In keeping with the flavour of the week and in the lead up to Open House Melbourne 2018 this coming weekend (Saturday 28th and Sunday 29th July), Urban.com.au is highlighting events on the program which provoke discourse about our built environment and encourage us to consider how our cities develop in the future.
Urban.com.au will also be present during OHM2018 to provide a weekend roundup.
Entering its 11th year, Open House Melbourne encourages industry and the public alike to consider the design, development and growth of our city and encourage curiosity in Melbourne’s built environment with 224 sites and 87 new buildings in the program. The City of Melbourne alone is hosting 84 buildings open to the public.
Melbourne is a city full of historic architecture and modern design just waiting to be explored and we’re encouraging people to explore Open House Melbourne this July.
From amazing and well-known buildings such as the State Library of Victoria, to recent architectural gems including Buxton Contemporary in Melbourne’s arts precinct, there’s something sure to surprise everyone. The City of Melbourne is a proud partner of Open House Melbourne and we’re excited to provide people with a behind the scenes peek at some of our most iconic sites and learn about the people who shaped them and the stories they have to tell.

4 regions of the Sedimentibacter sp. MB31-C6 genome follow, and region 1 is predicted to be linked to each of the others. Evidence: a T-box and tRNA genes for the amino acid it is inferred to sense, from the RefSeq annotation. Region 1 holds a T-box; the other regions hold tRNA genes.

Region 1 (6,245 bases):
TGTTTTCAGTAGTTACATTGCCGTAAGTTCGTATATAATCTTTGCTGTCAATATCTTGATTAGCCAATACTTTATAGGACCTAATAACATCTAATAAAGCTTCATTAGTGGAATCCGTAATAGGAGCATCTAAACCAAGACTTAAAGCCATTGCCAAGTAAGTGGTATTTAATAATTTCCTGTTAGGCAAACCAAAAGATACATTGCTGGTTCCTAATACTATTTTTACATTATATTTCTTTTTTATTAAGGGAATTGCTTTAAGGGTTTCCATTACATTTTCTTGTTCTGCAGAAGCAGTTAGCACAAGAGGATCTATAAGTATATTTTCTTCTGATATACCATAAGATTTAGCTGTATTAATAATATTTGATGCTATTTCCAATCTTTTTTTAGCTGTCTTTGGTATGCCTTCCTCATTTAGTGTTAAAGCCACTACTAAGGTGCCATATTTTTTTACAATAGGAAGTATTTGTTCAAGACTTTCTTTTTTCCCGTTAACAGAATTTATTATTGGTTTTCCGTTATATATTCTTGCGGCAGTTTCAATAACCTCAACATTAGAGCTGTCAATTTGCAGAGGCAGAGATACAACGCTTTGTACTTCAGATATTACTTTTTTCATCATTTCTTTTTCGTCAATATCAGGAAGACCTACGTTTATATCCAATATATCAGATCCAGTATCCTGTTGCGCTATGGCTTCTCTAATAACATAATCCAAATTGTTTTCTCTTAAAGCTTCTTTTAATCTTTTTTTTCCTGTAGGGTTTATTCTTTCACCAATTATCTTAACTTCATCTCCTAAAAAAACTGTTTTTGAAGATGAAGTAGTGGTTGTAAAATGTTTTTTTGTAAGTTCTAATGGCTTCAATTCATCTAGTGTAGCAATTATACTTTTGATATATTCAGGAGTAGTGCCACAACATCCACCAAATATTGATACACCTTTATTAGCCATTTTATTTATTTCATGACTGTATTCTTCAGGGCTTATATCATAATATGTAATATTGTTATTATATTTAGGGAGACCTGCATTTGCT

- Sally Capp, Lord Mayor of Melbourne
Additionally, in response to the big ideas discussed at the globally-focused Living Cities Forum on the Thursday prior, a panel of Melbourne design and planning experts will discuss how these apply to some of our city’s biggest challenges including rapid population growth, housing, densification/sprawl, and congestion at the Ethical Cities Panel on Friday 27th July presented by Open House Melbourne, Communications Collective, and the Naomi Milgrom Foundation.
The panel will address questions such as; Where are we failing? Who is innovating? How can we collectively ensure our city thrives? What does the future hold for Melbourne?
Highlights in the City of Melbourne during and in the lead up to the weekend include:
Friday 27 July 2018 | 12.30pm–1.30pm | Clemenger BBDO Auditorium, NGV International 180 St Kilda Road, Southbank 3006
A panel of leading Melbourne and planning experts will come together to distil the big ideas discussed at the 2018 Living Cities Forum in a free* lunchtime talk, as part of Open House Melbourne’s July program.
The Ethical Cities panel takes the global focus of the full day Living Cities conference and gives it a ‘hyperlocal’ twist to look at some of Melbourne’s biggest challenges, including rapid population growth, housing, densification/sprawl and congestion.
Moderated by Communications Collective director Genevieve Brannigan, the panel features:
Each of the panellists brings a wealth of experience in placemaking and community building as well as a passion for positively shaping the future of our cities, they are well-placed to pick up the Living Cities Forum theme, ‘Shaping Society’.
Inverting the usual wisdom that political, economic and social forces shape our urban environments, the panel will consider how aiming for the best possible architecture and urban design could, in fact, influence these larger forces to create better, more sustainable communities, with happier, more involved citizens.